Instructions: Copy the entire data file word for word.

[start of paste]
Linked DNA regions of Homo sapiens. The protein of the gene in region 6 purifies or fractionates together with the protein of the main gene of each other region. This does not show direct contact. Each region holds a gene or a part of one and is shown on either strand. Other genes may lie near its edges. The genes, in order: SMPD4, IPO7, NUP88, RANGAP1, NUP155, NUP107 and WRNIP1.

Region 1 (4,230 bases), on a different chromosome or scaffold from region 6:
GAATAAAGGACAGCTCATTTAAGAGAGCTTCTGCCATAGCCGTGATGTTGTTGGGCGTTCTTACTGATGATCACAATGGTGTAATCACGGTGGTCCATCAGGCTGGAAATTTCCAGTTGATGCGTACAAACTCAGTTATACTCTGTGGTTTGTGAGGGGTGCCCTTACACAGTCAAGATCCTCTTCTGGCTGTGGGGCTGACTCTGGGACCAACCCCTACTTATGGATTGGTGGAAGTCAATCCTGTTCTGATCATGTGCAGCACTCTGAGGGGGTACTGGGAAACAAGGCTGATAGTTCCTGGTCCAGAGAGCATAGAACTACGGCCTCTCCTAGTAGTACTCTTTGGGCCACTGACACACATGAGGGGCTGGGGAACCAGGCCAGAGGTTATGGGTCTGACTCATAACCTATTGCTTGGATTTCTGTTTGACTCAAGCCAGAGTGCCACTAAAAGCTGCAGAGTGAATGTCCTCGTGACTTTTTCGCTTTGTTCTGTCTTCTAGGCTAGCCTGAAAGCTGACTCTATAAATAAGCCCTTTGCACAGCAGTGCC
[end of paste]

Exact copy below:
Linked DNA regions of Homo sapiens. The protein of the gene in region 6 purifies or fractionates together with the protein of the main gene of each other region. This does not show direct contact. Each region holds a gene or a part of one and is shown on either strand. Other genes may lie near its edges. The genes, in order: SMPD4, IPO7, NUP88, RANGAP1, NUP155, NUP107 and WRNIP1.

Region 1 (4,230 bases), on a different chromosome or scaffold from region 6:
GAATAAAGGACAGCTCATTTAAGAGAGCTTCTGCCATAGCCGTGATGTTGTTGGGCGTTCTTACTGATGATCACAATGGTGTAATCACGGTGGTCCATCAGGCTGGAAATTTCCAGTTGATGCGTACAAACTCAGTTATACTCTGTGGTTTGTGAGGGGTGCCCTTACACAGTCAAGATCCTCTTCTGGCTGTGGGGCTGACTCTGGGACCAACCCCTACTTATGGATTGGTGGAAGTCAATCCTGTTCTGATCATGTGCAGCACTCTGAGGGGGTACTGGGAAACAAGGCTGATAGTTCCTGGTCCAGAGAGCATAGAACTACGGCCTCTCCTAGTAGTACTCTTTGGGCCACTGACACACATGAGGGGCTGGGGAACCAGGCCAGAGGTTATGGGTCTGACTCATAACCTATTGCTTGGATTTCTGTTTGACTCAAGCCAGAGTGCCACTAAAAGCTGCAGAGTGAATGTCCTCGTGACTTTTTCGCTTTGTTCTGTCTTCTAGGCTAGCCTGAAAGCTGACTCTATAAATAAGCCCTTTGCACAGCAGTGCC